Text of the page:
DOT, EPA Propose New Fuel Efficiency Standards for Trucks and Buses
The U.S. Environmental Protection Agency ( EPA) and the U.S. Department of Transportation Monday announced the first national standards to reduce greenhouse gas (GHG) emissions and improve fuel efficiency of heavy-duty trucks and buses. This comprehensive national program is projected to reduce GHG emissions by nearly 250 million metric tons and save 500 million barrels of oil over the lives of the vehicles produced within the program’s first five years.
“These new standards are another step in our work to develop a new generation of clean, fuel-efficient American vehicles that will improve our environment and strengthen our economy,” EPA Administrator Lisa P. Jackson said. “In addition to cutting greenhouse gas pollution, greater fuel economy will shrink fuel costs for small businesses that depend on pick ups and heavy duty vehicles, shipping companies and cities and towns with fleets of these vehicles. Those savings can be invested in new jobs at home, rather than heading overseas and increasing our dependence on foreign oil.”
“Through new fuel-efficiency standards for trucks and buses, we will not only reduce transportation’s environmental impact, we’ll reduce the cost of transporting freight,” said U.S. Transportation Secretary Ray LaHood. “This is a win-win-win for the environment, businesses, and the American consumer.”
EPA and DOT’s National Highway Traffic Safety Administration (NHTSA) are proposing new standards for three categories of heavy trucks: combination tractors, heavy-duty pickups and vans, and vocational vehicles. The categories were established to address specific challenges for manufacturers in each area. For combination tractors, the agencies are proposing engine and vehicle standards that begin in the 2014 model year and achieve up to a 20 percent reduction in CO2 emissions and fuel consumption by 2018 model year. For heavy-duty pickup trucks and vans, the agencies are proposing separate gasoline and diesel truck standards which phase in starting in the 2014 model year and achieve up to a 10 percent reduction for gasoline vehicles and 15 percent reduction for diesel vehicles by 2018 model year (12 and 17 percent respectively if accounting for air conditioning leakage). Lastly, for vocational vehicles, the agencies are proposing engine and vehicle standards starting in the 2014 model year which would achieve up to a 10 percent reduction in fuel consumption and CO2 emissions by 2018 model year.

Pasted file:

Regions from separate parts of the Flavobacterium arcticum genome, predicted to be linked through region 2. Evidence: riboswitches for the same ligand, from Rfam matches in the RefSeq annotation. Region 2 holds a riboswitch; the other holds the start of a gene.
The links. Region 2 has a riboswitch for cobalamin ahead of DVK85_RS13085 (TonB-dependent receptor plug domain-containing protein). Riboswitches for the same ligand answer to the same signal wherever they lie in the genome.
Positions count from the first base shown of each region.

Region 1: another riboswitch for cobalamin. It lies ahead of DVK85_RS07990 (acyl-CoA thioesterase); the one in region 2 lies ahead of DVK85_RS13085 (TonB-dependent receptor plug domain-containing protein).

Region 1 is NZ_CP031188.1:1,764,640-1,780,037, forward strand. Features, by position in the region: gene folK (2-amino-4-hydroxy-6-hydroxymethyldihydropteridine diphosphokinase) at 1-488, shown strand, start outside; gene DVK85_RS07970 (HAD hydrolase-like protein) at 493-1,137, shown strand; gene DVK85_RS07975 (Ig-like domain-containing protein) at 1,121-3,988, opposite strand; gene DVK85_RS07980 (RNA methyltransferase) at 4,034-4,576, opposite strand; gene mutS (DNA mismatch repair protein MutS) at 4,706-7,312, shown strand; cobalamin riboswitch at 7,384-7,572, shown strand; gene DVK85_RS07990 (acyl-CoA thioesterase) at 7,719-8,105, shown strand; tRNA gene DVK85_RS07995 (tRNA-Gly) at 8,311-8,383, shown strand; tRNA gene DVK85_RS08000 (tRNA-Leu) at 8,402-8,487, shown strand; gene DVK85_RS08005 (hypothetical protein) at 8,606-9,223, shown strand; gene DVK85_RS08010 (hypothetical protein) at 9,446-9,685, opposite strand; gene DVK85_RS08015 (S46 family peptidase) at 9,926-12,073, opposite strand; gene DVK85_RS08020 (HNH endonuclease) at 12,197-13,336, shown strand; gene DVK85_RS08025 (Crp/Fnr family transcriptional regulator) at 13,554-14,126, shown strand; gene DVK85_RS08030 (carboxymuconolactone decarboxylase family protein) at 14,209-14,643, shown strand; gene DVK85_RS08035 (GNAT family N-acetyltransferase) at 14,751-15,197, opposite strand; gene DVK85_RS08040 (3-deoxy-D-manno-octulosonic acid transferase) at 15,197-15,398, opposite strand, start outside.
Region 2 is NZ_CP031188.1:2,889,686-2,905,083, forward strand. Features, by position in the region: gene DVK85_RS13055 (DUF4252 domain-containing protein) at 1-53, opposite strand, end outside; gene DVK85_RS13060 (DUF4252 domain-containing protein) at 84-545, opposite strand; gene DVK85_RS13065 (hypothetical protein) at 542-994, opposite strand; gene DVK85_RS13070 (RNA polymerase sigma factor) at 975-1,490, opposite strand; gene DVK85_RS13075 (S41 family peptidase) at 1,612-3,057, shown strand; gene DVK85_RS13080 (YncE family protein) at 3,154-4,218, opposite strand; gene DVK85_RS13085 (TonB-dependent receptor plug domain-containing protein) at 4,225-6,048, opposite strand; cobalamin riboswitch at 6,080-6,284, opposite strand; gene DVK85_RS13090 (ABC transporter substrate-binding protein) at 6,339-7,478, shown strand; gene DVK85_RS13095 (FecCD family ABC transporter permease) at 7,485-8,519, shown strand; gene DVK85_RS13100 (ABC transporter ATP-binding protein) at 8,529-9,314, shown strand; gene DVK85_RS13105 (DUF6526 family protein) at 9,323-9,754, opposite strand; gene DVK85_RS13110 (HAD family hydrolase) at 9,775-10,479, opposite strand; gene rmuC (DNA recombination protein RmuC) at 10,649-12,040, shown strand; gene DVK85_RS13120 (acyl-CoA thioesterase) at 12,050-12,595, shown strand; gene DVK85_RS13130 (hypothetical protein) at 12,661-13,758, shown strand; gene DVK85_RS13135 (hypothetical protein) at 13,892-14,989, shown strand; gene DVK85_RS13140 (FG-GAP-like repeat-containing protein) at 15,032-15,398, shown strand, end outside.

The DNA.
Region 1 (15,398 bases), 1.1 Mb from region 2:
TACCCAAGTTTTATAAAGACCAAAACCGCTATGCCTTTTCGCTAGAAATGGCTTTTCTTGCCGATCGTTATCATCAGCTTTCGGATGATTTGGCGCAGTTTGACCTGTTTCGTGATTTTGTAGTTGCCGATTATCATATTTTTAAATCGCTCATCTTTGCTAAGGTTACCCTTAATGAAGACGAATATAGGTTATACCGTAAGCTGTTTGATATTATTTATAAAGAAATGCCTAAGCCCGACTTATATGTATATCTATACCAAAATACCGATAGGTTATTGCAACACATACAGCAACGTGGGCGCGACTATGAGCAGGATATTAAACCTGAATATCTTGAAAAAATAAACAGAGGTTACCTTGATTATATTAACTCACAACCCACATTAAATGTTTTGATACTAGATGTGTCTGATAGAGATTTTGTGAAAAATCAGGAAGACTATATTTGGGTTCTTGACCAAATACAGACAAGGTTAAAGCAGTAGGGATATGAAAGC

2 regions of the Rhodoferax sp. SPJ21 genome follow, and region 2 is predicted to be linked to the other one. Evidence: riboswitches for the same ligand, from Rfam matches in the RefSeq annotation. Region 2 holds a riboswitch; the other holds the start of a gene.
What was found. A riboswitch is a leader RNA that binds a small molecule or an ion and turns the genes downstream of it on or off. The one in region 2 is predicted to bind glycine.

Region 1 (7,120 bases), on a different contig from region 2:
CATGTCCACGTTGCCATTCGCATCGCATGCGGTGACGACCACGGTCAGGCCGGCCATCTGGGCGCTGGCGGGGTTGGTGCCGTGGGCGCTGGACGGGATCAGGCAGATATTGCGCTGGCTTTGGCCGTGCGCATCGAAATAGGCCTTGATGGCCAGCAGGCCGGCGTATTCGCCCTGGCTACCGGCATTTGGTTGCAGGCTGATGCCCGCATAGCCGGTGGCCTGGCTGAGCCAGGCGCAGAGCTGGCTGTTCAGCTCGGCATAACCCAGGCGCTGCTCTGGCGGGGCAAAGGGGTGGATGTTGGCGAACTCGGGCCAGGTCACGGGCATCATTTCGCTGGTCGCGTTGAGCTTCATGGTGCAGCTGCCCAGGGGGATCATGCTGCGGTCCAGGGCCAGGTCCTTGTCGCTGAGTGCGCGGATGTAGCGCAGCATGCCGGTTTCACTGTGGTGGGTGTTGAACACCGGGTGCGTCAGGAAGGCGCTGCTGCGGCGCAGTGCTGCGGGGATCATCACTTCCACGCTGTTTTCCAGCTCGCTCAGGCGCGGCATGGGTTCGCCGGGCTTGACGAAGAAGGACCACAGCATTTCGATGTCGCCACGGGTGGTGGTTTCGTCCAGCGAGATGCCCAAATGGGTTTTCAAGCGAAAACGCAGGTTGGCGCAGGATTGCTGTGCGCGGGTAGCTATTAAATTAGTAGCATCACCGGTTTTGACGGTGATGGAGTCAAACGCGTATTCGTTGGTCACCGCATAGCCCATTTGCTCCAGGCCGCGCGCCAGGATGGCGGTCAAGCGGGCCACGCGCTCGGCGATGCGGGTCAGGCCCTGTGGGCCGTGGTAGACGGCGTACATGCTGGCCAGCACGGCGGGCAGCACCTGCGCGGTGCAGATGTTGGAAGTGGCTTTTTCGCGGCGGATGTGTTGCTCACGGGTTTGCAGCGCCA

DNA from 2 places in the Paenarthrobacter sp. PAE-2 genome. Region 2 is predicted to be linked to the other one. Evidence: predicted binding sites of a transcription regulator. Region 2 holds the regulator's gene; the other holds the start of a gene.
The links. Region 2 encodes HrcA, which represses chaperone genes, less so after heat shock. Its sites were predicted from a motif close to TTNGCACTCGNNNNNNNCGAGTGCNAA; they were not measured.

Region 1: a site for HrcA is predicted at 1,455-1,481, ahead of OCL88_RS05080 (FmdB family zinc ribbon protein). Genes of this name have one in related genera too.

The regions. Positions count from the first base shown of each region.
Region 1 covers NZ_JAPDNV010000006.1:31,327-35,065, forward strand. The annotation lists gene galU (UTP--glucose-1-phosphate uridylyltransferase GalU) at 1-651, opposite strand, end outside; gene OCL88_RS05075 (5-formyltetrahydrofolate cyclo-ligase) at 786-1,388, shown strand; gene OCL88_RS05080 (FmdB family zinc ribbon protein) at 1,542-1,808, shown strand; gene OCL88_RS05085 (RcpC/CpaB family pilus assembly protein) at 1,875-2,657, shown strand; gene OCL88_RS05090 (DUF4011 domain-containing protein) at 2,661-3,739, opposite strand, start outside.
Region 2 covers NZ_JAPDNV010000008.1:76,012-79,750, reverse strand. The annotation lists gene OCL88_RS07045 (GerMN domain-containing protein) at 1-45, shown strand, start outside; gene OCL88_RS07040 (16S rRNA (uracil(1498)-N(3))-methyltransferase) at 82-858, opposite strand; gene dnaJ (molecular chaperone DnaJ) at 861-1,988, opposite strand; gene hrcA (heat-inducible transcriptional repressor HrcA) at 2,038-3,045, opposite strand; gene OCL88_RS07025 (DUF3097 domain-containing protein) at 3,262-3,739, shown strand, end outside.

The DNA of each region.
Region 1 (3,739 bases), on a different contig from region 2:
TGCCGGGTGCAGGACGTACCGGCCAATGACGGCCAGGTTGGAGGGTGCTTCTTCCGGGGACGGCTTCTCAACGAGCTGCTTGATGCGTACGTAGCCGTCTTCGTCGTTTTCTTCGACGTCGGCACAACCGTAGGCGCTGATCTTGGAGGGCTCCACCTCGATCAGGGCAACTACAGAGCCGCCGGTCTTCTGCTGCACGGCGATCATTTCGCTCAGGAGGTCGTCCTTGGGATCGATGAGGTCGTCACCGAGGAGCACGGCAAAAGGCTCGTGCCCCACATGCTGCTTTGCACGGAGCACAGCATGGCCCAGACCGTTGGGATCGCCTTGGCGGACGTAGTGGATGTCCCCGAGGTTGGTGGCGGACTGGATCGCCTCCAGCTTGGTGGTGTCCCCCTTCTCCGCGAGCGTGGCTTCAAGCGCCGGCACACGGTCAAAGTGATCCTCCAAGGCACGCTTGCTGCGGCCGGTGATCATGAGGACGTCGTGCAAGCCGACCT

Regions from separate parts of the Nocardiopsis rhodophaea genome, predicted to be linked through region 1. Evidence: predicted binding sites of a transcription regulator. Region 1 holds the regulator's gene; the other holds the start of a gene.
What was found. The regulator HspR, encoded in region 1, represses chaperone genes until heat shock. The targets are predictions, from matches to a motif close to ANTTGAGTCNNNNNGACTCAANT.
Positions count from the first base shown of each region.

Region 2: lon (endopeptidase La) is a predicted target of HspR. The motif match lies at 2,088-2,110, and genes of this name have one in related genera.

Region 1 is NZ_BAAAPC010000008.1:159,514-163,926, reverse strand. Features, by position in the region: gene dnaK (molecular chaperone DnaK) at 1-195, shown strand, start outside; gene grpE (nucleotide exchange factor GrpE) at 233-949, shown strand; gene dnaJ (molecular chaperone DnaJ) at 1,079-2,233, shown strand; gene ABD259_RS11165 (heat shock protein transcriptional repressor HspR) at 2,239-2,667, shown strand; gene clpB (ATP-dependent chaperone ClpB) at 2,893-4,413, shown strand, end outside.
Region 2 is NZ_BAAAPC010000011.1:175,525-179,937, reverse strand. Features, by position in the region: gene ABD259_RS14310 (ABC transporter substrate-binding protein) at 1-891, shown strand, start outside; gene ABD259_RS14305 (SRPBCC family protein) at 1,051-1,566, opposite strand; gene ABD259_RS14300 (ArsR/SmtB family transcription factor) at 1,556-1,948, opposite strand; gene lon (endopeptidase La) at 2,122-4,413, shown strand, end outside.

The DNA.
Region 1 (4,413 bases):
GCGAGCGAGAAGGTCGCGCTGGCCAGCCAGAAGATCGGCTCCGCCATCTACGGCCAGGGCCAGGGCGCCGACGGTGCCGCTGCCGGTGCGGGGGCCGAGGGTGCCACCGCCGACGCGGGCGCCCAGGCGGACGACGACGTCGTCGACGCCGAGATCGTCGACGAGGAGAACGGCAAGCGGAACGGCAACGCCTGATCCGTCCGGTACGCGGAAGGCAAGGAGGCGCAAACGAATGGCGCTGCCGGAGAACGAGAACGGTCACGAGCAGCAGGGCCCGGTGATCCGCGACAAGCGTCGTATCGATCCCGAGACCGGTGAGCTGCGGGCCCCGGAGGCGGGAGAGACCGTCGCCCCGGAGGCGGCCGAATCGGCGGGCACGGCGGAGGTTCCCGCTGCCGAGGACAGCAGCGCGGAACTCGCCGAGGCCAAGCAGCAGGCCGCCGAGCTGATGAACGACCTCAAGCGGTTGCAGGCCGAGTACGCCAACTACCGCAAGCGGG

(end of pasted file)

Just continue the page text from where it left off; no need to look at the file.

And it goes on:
Overall, NHTSA and EPA estimate that the heavy-duty national program would provide $41 billion in net benefits over the lifetime of model year 2014 to 2018 vehicles. With the potential for significant fuel efficiency gains, ranging from seven to 20 percent, drivers and operators could expect to net significant savings over the long-term. For example, it is estimated an operator of a semi truck could pay for the technology upgrades in under a year, and save as much as $74,000 over the truck’s useful life. Vehicles with lower annual miles would typically experience longer payback periods, up to four or five years, but would still reap cost-savings.
EPA and NHTSA are providing a 60-day comment period that begins when the proposal is published in the Federal Register. The proposal and information about how to submit comments is at: http://www.epa.gov/otaq/climate/regulations.htm and http://www.nhtsa.gov/fuel-economy.